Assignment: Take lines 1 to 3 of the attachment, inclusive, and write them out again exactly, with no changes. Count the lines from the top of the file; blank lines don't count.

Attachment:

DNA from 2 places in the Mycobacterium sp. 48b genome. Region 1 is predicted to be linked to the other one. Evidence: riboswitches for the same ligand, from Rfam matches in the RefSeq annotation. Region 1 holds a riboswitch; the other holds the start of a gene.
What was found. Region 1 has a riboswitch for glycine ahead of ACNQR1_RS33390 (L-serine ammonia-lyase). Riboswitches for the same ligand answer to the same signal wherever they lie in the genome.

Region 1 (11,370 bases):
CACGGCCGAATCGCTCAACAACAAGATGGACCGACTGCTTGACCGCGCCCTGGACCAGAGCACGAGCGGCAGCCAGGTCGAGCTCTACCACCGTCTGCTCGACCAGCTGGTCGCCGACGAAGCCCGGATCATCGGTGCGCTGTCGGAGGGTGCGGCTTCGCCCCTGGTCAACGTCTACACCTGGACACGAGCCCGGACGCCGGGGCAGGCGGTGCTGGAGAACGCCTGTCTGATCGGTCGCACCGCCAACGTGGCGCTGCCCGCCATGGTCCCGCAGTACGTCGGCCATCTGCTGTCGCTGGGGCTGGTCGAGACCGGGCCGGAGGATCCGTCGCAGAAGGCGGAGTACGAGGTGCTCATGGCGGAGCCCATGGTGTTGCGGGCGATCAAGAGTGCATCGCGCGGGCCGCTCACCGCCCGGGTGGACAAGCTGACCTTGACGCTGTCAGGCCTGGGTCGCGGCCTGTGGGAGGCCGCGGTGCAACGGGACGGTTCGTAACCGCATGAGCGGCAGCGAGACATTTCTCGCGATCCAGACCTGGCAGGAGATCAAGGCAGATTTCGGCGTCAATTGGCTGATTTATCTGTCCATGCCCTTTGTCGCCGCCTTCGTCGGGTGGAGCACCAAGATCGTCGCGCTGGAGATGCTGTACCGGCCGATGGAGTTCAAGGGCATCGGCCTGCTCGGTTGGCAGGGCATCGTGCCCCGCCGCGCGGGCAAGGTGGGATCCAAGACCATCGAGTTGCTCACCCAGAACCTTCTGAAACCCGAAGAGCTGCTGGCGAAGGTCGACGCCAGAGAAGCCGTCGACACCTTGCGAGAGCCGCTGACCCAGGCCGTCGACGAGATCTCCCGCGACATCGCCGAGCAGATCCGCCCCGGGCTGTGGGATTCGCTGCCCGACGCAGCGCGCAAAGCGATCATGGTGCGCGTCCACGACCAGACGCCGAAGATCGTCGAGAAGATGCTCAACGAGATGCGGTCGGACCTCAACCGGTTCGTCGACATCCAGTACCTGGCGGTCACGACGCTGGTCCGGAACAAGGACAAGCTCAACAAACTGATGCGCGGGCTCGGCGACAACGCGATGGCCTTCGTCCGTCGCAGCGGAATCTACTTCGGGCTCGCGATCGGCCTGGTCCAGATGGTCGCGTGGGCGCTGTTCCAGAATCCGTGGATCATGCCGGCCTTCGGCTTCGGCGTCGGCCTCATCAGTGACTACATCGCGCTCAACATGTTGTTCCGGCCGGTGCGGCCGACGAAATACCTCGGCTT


DNA from 2 places in the Mycobacterium sp. 48b genome. Region 1 is predicted to be linked to the other one. Evidence: riboswitches for the same ligand, from Rfam matches in the RefSeq annotation. Region 1 holds a riboswitch; the other holds the start of a gene.
What was found. Region 1 has a riboswitch for glycine ahead of ACNQR1_RS33390 (L-serine ammonia-lyase). Riboswitches for the same ligand answer to the same signal wherever they lie in the genome.

Region 1 (11,370 bases):